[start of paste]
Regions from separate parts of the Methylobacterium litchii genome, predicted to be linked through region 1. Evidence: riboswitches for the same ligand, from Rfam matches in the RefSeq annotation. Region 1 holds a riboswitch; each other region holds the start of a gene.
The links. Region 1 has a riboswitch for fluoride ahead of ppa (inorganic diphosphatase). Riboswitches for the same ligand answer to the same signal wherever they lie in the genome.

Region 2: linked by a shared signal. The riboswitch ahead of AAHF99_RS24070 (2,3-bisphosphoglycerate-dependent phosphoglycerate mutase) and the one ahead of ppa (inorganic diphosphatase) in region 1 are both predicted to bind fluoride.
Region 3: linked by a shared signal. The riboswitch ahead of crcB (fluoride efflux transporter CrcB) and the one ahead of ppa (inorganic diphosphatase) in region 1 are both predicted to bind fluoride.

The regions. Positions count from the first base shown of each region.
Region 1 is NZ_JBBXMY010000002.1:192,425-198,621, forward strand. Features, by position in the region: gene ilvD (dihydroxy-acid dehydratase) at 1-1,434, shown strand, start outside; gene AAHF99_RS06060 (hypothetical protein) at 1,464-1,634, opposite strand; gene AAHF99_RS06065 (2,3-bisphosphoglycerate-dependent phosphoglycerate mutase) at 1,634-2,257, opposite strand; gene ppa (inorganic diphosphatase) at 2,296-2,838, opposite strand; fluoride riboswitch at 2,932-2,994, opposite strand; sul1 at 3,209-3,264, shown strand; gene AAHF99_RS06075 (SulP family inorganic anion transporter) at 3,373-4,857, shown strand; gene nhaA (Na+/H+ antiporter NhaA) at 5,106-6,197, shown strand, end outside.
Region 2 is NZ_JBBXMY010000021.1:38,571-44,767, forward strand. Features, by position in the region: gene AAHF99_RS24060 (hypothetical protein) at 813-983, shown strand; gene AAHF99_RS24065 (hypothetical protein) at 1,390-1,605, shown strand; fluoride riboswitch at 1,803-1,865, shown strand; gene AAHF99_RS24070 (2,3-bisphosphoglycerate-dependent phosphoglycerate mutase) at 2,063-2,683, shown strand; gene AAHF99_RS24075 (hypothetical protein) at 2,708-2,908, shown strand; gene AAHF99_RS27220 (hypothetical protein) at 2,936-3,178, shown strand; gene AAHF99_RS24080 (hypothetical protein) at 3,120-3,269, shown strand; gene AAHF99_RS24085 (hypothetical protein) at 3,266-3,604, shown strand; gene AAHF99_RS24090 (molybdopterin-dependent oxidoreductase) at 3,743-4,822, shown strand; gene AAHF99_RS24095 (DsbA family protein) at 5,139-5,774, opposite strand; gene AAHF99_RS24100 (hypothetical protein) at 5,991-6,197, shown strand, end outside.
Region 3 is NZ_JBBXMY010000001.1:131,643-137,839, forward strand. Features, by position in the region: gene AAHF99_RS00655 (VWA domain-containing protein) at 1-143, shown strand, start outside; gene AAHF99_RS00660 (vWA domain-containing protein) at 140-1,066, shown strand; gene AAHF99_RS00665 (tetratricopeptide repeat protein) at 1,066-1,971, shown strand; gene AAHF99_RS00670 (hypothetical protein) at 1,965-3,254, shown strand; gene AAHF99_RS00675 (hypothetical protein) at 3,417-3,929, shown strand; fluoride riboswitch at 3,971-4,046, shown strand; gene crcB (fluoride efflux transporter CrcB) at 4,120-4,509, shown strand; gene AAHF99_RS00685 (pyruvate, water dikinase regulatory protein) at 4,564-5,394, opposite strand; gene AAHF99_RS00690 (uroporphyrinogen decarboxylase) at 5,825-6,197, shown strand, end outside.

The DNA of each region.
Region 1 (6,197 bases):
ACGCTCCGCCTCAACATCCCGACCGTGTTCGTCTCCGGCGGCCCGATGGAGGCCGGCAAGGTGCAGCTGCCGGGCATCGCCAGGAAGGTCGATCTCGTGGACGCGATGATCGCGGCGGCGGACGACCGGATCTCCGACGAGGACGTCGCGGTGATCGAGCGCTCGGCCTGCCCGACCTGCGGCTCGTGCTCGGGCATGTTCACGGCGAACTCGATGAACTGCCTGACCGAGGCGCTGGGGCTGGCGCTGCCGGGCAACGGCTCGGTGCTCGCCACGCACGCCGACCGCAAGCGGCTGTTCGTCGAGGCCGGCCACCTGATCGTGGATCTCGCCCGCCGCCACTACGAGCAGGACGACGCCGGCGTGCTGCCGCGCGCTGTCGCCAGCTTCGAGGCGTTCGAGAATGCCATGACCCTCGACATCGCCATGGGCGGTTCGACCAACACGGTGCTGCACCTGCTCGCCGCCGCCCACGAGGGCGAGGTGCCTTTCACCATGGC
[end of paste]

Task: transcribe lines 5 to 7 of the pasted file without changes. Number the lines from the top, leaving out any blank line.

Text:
The regions. Positions count from the first base shown of each region.
Region 1 is NZ_JBBXMY010000002.1:192,425-198,621, forward strand. Features, by position in the region: gene ilvD (dihydroxy-acid dehydratase) at 1-1,434, shown strand, start outside; gene AAHF99_RS06060 (hypothetical protein) at 1,464-1,634, opposite strand; gene AAHF99_RS06065 (2,3-bisphosphoglycerate-dependent phosphoglycerate mutase) at 1,634-2,257, opposite strand; gene ppa (inorganic diphosphatase) at 2,296-2,838, opposite strand; fluoride riboswitch at 2,932-2,994, opposite strand; sul1 at 3,209-3,264, shown strand; gene AAHF99_RS06075 (SulP family inorganic anion transporter) at 3,373-4,857, shown strand; gene nhaA (Na+/H+ antiporter NhaA) at 5,106-6,197, shown strand, end outside.
Region 2 is NZ_JBBXMY010000021.1:38,571-44,767, forward strand. Features, by position in the region: gene AAHF99_RS24060 (hypothetical protein) at 813-983, shown strand; gene AAHF99_RS24065 (hypothetical protein) at 1,390-1,605, shown strand; fluoride riboswitch at 1,803-1,865, shown strand; gene AAHF99_RS24070 (2,3-bisphosphoglycerate-dependent phosphoglycerate mutase) at 2,063-2,683, shown strand; gene AAHF99_RS24075 (hypothetical protein) at 2,708-2,908, shown strand; gene AAHF99_RS27220 (hypothetical protein) at 2,936-3,178, shown strand; gene AAHF99_RS24080 (hypothetical protein) at 3,120-3,269, shown strand; gene AAHF99_RS24085 (hypothetical protein) at 3,266-3,604, shown strand; gene AAHF99_RS24090 (molybdopterin-dependent oxidoreductase) at 3,743-4,822, shown strand; gene AAHF99_RS24095 (DsbA family protein) at 5,139-5,774, opposite strand; gene AAHF99_RS24100 (hypothetical protein) at 5,991-6,197, shown strand, end outside.